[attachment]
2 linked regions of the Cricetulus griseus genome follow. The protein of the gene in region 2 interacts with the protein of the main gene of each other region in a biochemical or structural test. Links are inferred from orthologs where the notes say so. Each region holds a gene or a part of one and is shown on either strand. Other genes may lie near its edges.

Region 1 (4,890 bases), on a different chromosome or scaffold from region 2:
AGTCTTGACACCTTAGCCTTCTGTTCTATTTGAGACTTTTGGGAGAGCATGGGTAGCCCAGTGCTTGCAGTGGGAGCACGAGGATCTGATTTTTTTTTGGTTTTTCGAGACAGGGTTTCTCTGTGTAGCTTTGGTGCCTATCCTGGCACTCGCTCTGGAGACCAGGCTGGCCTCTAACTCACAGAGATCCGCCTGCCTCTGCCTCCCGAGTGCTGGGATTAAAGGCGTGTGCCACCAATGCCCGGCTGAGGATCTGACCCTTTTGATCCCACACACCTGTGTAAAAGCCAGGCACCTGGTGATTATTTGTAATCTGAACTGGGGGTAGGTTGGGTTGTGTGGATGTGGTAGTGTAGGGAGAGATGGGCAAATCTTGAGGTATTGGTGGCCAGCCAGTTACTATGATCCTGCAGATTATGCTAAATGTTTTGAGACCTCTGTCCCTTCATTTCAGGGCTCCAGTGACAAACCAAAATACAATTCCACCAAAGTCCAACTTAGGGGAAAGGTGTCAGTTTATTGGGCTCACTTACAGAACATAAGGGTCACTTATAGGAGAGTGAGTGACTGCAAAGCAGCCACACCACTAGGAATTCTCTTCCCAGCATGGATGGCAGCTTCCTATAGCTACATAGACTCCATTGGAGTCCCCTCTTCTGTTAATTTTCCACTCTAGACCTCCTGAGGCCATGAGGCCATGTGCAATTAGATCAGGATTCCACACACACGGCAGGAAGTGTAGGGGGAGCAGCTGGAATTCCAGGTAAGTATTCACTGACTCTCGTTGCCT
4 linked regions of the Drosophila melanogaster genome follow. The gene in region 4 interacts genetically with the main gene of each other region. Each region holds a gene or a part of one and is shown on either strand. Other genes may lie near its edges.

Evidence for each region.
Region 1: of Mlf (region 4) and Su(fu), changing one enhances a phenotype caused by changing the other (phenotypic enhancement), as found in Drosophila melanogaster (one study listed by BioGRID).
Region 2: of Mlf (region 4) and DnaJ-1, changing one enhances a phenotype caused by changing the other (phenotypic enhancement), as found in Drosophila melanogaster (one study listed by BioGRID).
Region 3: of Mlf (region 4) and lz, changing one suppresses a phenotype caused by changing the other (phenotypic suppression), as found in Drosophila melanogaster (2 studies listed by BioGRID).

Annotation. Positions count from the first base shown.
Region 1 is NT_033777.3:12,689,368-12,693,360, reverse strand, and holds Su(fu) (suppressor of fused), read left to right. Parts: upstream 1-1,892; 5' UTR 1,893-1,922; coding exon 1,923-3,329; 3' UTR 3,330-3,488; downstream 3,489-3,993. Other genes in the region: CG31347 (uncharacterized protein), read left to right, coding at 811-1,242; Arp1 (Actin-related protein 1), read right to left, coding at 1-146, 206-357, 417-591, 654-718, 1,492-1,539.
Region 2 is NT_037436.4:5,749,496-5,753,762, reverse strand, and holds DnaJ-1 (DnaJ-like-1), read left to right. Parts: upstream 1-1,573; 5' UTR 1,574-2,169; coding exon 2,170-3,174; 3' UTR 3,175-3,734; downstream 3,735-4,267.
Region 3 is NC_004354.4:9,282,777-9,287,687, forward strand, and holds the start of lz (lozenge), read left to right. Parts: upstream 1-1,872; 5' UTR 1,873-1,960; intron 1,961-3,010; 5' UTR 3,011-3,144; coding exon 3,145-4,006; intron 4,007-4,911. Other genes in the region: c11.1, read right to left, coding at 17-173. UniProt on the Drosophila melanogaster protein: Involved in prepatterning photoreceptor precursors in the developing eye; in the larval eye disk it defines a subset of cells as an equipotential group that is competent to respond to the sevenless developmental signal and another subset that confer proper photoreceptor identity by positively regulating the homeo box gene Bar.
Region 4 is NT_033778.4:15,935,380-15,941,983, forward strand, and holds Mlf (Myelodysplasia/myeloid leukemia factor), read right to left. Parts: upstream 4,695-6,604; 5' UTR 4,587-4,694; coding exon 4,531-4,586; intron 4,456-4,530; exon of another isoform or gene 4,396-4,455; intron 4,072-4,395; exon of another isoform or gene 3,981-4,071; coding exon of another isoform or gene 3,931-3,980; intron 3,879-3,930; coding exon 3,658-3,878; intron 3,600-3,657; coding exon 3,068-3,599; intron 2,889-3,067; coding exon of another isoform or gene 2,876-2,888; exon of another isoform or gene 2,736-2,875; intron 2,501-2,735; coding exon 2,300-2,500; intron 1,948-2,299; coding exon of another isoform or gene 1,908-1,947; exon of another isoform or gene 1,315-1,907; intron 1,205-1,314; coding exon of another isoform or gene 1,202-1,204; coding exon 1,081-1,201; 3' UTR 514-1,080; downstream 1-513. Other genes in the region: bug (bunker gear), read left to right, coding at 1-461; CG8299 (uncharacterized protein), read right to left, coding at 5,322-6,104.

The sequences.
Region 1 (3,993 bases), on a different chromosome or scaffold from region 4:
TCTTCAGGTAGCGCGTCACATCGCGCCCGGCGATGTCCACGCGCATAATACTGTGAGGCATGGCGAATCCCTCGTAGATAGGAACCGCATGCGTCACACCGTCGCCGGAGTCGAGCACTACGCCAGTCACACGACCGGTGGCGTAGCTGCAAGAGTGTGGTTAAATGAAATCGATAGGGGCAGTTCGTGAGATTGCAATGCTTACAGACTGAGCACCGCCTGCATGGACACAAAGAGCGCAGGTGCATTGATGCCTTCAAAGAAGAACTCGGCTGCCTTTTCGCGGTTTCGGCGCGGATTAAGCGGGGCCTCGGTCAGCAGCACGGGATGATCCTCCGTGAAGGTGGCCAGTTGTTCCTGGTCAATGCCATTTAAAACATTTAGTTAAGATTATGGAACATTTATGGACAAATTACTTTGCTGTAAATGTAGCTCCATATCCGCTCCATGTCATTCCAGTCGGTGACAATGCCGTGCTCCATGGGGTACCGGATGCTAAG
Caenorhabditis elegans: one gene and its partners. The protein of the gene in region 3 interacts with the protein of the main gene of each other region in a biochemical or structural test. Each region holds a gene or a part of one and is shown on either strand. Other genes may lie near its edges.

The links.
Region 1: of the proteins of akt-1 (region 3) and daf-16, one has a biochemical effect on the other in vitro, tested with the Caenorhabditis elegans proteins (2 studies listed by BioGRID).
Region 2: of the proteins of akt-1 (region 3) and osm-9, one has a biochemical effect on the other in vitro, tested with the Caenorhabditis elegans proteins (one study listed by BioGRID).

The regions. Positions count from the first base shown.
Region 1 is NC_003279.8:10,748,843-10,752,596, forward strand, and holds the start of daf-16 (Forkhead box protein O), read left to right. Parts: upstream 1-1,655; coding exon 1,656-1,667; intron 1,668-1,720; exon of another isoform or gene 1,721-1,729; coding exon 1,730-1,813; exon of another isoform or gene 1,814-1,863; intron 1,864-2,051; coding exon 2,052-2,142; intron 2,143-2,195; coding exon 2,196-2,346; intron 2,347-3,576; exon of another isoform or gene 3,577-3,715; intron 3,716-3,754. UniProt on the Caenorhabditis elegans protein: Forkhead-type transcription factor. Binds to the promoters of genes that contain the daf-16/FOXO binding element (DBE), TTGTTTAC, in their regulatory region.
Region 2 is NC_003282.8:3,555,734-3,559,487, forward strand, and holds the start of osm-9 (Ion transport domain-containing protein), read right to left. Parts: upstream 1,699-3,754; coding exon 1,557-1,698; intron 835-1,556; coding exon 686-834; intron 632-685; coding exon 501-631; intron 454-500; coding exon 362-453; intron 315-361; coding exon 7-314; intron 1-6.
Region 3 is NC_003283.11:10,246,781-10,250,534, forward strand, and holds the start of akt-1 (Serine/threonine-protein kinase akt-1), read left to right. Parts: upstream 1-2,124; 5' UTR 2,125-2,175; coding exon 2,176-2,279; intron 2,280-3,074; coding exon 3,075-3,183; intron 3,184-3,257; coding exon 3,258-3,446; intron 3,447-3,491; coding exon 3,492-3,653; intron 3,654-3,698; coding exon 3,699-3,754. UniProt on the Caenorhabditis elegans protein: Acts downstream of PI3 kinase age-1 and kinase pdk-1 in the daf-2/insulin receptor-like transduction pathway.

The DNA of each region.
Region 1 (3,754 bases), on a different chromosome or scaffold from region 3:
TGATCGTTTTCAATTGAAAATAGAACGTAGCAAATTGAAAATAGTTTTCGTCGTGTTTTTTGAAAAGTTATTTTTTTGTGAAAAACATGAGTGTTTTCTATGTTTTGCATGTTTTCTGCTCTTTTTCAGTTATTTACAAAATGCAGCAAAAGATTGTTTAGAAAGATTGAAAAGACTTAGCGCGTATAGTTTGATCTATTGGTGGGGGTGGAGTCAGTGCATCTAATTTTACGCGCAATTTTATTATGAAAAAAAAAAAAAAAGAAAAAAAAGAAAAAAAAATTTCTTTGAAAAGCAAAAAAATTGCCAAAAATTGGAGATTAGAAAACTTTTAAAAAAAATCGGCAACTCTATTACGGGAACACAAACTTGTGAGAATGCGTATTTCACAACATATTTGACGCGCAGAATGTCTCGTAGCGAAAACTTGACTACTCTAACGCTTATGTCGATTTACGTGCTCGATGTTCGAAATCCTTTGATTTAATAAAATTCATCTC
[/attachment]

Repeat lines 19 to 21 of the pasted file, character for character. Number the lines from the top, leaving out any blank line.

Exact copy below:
Region 1: of the proteins of akt-1 (region 3) and daf-16, one has a biochemical effect on the other in vitro, tested with the Caenorhabditis elegans proteins (2 studies listed by BioGRID).
Region 2: of the proteins of akt-1 (region 3) and osm-9, one has a biochemical effect on the other in vitro, tested with the Caenorhabditis elegans proteins (one study listed by BioGRID).

The regions. Positions count from the first base shown.